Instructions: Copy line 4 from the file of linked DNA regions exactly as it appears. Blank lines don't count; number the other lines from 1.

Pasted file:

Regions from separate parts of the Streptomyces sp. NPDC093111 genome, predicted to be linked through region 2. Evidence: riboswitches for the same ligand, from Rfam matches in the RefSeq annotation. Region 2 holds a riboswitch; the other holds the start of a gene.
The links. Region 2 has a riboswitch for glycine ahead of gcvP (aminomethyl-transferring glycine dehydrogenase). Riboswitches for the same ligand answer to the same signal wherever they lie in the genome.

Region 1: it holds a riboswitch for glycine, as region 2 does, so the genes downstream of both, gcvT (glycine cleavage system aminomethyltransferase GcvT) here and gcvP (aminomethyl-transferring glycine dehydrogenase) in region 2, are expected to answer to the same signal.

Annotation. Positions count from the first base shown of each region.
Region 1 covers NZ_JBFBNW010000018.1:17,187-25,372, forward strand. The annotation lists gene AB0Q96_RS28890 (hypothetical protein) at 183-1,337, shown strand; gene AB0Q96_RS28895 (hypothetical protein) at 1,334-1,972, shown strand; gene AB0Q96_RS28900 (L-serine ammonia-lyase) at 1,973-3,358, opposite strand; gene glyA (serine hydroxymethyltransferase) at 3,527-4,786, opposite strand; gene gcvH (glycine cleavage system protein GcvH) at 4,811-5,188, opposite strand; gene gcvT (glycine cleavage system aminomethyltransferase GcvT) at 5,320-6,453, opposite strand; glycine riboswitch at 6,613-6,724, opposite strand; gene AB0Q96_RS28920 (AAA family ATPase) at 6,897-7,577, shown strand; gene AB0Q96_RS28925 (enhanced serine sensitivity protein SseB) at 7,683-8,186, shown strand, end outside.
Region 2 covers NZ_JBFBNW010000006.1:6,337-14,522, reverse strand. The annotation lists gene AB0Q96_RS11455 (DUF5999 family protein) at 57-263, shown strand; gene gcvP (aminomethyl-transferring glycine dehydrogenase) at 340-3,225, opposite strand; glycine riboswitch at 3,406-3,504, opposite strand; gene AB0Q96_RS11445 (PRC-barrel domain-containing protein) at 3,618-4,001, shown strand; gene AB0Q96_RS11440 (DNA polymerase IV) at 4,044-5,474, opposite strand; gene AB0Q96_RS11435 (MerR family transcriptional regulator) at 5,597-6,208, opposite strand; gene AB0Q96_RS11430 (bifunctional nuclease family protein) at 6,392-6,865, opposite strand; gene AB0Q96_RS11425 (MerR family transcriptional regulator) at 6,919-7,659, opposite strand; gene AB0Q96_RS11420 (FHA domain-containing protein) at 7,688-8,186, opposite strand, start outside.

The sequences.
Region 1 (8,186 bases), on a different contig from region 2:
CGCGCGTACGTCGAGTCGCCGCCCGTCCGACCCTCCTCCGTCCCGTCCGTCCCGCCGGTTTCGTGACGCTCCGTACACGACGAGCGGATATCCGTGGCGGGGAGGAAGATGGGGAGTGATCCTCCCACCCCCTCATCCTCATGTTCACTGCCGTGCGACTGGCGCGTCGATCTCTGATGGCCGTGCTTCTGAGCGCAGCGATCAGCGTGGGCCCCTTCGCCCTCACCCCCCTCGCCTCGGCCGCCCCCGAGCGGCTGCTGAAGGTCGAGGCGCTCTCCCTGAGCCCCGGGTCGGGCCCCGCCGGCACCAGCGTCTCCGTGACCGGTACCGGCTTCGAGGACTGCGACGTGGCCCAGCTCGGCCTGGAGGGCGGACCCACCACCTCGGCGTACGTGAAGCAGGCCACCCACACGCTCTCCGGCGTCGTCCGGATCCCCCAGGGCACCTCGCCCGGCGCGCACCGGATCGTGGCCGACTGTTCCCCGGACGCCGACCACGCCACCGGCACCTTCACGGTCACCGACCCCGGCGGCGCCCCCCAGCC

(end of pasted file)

Annotation. Positions count from the first base shown of each region.